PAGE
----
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    Quote Originally Posted by umarth
    Two major disclaimers- I don't live in a really cold area (32 degrees is cold in Eugene) and I run warm.

    But... I do have some beliefs that we can pretend are based in fact. One is to have wool base layers. Synthetics tend to chill me after I get wet, wool does not and I think making this step will probably turn your rides into something manageable.

    Layers. Typically I warm up fast, so it has to be pouring rain or really cold for me to keep my shell on after five minutes of riding, but having a wool baselayer, a hoodie and a shell will probably cover most of your bases and you can adjust the top two layers to work with your conditions. I also will wear old wool sweaters over the wool base layer and that can be really nice.
    Pretty much agree on everything. My last cold ride was Nisene Marks; 40 deg with a 15 mph wind chill. I wore UA underlayer, topped with a Boure LS Thermo jersey, LS Merino wool jersey and a Pearl iZumi shell that is heavily meshed on the back. I also take two pair of gloves (one thin one insulated) so if one gets sweat soaked (as they always do) I can switch to a dry and warmer pair. The reason why wool is such a good insulator is because due to its natural properties, it is one of the only materials known that keeps you warm even if it becomes wet. Also be careful with fleece. Although it's has excellent wicking ability it can not absorb sweat, so it will either transfer the sweat to a fabric that will absorb sweat, or will turn to droplets and eventually soak everything; fleece works best as an outside layer.
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  8. #8
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    Down to 35F: Baggy shorts over bike shorts, with neoprene knee pads. Underarmor with a thicker wicking t-shirt. Elbow pads, camelback, wool socks, and FF helmet. (Yes I ride SS in all of this.)

    35F to 30F: Add a fleece vest

    29F to 25F: Take away fleece vest and add thin long sleeve fleece. Add underarmor tights.

    Less than 25F: Add the fleece vest back.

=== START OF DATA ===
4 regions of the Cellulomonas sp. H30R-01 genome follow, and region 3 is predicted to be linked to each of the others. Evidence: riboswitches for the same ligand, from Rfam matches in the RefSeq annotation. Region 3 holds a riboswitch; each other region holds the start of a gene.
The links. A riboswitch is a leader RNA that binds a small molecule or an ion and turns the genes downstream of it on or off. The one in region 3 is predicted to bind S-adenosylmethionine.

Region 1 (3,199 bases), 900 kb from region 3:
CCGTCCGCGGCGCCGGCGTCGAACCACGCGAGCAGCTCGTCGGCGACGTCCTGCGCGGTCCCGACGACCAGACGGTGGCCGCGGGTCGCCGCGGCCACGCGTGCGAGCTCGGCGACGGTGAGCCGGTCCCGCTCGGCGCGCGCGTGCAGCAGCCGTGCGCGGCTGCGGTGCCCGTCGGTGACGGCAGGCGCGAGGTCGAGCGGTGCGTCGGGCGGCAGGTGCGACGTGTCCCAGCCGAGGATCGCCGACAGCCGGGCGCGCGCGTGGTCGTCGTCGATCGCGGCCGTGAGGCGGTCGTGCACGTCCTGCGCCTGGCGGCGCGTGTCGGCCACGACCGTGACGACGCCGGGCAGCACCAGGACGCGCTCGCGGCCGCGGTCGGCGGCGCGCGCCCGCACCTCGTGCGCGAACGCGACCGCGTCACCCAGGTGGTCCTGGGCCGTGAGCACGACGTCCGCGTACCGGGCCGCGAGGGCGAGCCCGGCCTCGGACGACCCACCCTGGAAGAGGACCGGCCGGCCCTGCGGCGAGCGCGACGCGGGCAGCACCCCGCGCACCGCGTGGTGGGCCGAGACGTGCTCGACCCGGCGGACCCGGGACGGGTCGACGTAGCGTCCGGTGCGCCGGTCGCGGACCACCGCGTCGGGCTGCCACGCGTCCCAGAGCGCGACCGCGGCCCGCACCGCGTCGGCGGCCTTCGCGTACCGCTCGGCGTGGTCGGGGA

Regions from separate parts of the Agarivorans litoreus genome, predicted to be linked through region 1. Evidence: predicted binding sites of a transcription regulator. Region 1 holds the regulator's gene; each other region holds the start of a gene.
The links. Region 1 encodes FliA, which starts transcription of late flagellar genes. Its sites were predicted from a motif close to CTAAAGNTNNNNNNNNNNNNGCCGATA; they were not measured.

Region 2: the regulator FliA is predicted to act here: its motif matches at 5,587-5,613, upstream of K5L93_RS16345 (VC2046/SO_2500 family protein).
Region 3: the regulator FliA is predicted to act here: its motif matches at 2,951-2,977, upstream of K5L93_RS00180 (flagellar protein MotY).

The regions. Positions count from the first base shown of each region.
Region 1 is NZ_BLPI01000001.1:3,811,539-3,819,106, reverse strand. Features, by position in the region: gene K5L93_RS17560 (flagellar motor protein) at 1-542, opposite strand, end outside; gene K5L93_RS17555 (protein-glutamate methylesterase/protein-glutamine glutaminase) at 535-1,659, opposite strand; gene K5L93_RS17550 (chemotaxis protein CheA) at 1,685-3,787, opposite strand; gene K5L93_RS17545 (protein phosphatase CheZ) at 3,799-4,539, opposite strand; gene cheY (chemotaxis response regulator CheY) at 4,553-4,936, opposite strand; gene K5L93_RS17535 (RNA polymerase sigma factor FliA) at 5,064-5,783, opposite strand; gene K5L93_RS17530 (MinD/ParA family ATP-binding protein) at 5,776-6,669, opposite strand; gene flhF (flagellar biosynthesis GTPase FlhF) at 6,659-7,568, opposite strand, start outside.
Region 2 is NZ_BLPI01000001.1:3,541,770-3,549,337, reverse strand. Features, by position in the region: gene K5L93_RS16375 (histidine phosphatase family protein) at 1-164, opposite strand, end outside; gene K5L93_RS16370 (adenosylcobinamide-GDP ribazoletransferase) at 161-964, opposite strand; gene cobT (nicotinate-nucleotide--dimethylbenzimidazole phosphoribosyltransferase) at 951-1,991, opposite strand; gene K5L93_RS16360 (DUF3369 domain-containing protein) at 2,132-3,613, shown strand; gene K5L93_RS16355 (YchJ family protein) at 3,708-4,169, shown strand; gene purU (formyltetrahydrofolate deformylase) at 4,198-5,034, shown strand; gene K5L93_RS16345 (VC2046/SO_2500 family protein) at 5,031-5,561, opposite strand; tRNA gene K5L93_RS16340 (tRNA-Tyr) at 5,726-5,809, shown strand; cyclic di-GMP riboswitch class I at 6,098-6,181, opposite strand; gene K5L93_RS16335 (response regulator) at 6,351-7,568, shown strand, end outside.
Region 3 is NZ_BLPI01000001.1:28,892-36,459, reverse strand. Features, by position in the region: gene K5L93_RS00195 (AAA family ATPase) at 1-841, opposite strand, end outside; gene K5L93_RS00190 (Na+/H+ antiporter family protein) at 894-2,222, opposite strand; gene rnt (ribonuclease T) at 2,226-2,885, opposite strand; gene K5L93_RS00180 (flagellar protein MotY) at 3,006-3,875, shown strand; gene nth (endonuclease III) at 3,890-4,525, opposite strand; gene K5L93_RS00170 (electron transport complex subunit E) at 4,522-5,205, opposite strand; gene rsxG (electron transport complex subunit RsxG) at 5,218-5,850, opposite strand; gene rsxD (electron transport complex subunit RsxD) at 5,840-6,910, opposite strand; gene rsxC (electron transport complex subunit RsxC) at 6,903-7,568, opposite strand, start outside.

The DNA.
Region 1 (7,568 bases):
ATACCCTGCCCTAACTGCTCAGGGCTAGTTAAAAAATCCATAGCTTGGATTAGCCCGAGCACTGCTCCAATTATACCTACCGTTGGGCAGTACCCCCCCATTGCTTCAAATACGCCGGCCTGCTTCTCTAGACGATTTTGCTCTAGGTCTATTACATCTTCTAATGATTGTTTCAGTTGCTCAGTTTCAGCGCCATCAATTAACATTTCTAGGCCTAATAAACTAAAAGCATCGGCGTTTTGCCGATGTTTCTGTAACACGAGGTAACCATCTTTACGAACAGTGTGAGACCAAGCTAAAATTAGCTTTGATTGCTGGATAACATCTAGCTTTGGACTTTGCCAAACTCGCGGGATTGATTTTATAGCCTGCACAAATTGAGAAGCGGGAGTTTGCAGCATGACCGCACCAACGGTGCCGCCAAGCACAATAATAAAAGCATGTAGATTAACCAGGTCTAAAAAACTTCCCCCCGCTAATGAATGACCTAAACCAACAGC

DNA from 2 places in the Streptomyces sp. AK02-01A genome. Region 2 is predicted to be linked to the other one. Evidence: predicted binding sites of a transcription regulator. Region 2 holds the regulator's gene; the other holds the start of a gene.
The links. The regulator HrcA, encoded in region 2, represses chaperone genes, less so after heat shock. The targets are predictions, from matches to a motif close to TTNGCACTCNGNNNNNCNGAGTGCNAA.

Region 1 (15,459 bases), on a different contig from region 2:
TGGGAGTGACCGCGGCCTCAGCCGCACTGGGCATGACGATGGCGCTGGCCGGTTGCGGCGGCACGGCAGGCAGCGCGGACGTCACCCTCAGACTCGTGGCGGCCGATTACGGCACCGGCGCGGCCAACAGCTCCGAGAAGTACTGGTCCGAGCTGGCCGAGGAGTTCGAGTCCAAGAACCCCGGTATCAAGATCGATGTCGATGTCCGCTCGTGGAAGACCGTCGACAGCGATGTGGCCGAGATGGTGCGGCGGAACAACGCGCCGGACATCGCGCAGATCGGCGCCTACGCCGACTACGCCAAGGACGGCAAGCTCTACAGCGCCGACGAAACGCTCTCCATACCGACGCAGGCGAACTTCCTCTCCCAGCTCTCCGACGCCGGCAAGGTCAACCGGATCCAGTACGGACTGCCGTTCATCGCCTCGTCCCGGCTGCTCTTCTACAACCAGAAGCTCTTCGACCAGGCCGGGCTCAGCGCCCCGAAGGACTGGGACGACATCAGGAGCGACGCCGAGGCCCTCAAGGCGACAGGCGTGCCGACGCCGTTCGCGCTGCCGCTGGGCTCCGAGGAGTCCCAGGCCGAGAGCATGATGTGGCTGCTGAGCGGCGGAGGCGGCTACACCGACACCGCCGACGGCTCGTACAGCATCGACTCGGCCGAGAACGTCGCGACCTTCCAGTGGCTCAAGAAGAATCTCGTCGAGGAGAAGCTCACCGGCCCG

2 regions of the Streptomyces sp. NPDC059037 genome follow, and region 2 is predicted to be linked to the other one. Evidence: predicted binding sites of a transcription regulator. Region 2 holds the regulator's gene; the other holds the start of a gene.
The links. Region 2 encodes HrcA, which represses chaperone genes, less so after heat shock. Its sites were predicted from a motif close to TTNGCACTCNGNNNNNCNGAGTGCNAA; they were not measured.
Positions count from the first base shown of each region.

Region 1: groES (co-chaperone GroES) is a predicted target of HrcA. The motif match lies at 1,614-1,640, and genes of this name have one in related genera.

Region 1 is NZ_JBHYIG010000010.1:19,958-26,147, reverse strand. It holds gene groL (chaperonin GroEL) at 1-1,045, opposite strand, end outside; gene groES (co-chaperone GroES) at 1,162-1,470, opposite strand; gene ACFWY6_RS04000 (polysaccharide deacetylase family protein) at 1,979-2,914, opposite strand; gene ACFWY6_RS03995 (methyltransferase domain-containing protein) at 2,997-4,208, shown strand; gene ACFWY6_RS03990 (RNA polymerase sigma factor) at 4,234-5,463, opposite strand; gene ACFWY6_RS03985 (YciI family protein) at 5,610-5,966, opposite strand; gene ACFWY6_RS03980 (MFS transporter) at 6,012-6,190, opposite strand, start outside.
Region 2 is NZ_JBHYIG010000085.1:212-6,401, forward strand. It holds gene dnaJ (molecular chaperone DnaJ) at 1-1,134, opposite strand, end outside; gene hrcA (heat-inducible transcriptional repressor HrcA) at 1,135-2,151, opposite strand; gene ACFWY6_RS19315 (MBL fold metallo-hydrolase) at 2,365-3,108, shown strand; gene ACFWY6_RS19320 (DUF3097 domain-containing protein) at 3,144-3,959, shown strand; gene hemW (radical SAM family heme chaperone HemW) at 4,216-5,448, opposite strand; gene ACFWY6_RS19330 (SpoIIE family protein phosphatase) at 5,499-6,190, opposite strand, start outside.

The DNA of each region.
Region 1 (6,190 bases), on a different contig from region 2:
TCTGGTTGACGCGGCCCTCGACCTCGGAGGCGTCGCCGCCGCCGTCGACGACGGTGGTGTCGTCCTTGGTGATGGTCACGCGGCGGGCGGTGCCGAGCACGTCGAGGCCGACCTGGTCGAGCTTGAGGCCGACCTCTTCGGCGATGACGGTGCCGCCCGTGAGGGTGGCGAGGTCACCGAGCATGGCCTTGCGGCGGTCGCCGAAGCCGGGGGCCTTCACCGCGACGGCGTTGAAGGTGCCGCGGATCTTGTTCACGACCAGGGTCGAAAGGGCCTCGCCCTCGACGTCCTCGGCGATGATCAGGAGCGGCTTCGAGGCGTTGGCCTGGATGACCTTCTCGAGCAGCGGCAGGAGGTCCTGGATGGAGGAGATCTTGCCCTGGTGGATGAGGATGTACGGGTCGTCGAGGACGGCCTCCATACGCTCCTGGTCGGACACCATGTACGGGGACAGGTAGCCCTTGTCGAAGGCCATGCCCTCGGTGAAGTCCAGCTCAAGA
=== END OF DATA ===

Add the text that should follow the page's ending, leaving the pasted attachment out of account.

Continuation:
I never wear a shell because it just traps too much moisture through condensation. When it's in the 20's, moisture will migrate to the outside of the fleece layers and freeze on the outside.

  9. #9
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    Quote Originally Posted by steven.c
    All good points, thank you. I also run warm & clearly the sweat is bringing me down. This is also the culprit with my hands & feet sometimes. Before I invest in more wool I will try to double up on the base layers and forgo the tent.
    I had huge problems with numb fingers and toes...actually I still do. One of the things that has helped with the hands at least were wrist warmers. At first, I repurposed thick hiking socks (cut off the toe section for fingers, and put a hole in the heel for the thumb), but now I use manufactured wrist warmers (Ibex).
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  10. #10
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    I always wear a shell... but it's the Pearl Izumi PRO jacket. It breathes very well but it's expensive. You have to pay to get a shell that works.

  11. #11
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    i live and ride in one of the wettest areas anywhere, year-round.

    all good advice here: layer. re-layer when you're going downhill.

    if you ride for only a few hours, and you know you can keep moving, depend on your own body heat to keep you warm. ride hard early, generate heat. protect extremeties, layer everything else.

    eat to maintain energy and heat.

    stay in motion, or get cold.

  12. #12
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    35 - 45 Tights down below, some kind of wicking base layer & jersey with a softshell vest, normal gloves & heavily vented skullcap with solid earflaps add booties for 30's

    25 - 35 Lycra knickers under Endura Zyme knickers, wicking type jersey under softshell jacket, OR softshellish gloves same skullcap as above & booties

    15 - 25 Same as above but add extra layer up top & a heavier skully along with booties

    0 - 15 Tights under Endura knickers, couple of wicking layers, heavy fleece & softshell or hardshell, leather palmed Burton gloves, heavy skully & booties

    Below zero I don't really have to worry about in Southern New England

  13. #13
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    I find pit zips very ineffective. Try using a zip-up shell, and just modulate the zipper accordingly. A couple inches up or down is usually all it takes.